The Effect of the Lipid Layer on Tear Film Behaviour
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- Jones, M.B., McElwain, D.L.S., Fulford, G.R. et al. Bull. Math. Biol. (2006) 68: 1355. doi:10.1007/s11538-006-9105-9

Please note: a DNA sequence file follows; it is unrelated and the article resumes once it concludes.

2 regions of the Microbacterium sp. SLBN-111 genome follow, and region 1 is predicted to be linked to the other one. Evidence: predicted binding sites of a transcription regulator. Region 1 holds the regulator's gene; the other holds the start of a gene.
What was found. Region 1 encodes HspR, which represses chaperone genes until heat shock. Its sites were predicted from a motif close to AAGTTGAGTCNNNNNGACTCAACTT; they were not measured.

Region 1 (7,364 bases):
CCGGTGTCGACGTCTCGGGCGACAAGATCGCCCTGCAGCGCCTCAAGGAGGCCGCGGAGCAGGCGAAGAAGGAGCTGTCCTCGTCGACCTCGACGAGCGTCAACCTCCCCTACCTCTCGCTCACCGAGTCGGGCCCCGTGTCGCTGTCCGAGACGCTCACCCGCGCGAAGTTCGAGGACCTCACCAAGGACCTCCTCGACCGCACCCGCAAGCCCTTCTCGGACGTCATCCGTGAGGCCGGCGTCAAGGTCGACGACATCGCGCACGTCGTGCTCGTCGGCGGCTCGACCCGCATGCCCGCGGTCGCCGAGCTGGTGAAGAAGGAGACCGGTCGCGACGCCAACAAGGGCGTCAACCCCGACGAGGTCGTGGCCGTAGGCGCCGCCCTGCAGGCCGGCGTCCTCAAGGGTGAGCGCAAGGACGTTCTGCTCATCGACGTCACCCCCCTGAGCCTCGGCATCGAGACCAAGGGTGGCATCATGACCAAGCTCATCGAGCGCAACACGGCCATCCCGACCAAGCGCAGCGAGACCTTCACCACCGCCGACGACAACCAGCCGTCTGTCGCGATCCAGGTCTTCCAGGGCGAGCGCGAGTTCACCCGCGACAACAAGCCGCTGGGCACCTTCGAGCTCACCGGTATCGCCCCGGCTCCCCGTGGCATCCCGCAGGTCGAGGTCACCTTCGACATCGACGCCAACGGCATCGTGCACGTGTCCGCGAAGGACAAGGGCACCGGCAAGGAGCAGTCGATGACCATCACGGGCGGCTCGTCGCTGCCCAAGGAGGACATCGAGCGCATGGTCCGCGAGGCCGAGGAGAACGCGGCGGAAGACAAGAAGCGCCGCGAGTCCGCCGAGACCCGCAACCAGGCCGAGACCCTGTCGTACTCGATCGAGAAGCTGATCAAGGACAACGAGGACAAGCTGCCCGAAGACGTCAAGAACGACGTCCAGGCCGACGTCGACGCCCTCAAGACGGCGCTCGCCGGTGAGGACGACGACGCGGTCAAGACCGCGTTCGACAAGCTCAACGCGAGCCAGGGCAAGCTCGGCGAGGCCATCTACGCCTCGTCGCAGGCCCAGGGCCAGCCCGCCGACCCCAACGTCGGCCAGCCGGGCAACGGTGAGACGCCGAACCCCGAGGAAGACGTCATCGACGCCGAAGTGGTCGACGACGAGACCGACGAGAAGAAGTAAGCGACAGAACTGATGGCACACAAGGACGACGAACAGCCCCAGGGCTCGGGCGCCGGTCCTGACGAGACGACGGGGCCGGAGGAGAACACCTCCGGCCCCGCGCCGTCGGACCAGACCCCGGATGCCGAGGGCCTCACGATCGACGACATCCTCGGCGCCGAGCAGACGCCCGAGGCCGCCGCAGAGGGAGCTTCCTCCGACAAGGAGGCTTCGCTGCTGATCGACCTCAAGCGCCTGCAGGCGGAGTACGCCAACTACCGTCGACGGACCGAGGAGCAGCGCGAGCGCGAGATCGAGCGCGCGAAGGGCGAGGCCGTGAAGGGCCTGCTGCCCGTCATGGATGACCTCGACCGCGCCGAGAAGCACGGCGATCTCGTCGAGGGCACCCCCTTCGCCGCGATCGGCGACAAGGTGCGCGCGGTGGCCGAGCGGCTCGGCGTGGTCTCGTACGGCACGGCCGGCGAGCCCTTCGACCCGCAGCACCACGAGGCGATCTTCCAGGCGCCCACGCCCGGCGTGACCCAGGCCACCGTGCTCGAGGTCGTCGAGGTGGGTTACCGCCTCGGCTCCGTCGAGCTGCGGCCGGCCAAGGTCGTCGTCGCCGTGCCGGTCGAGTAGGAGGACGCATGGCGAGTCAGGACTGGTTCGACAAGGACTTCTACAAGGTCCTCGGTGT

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This paper investigates the effect of surfactants during tear film deposition and subsequent thinning. The surfactants occur naturally on the surface of the tear film in the form of a lipid layer. A lubrication model is developed that describes lipid spreading and film height evolution. It is shown that lipids may play an important role in drawing the tear film up the cornea during the opening phase of the blink. Further, nonuniform distributions of lipids may lead to a rapid thinning of the tear film behind the advancing lipid front (shock). Experiments using a fluorescein dye technique and using a tearscope were undertaken in order to visualise the motion of the lipid layer and any associated shocks immediately after a blink. It is found that the lipid layer continues to spread upwards on the cornea after the opening phase of the blink, in agreement with the model. Using the experimental data, lipid particles were tracked in order to determine the surface velocity and these results are compared to the model predictions.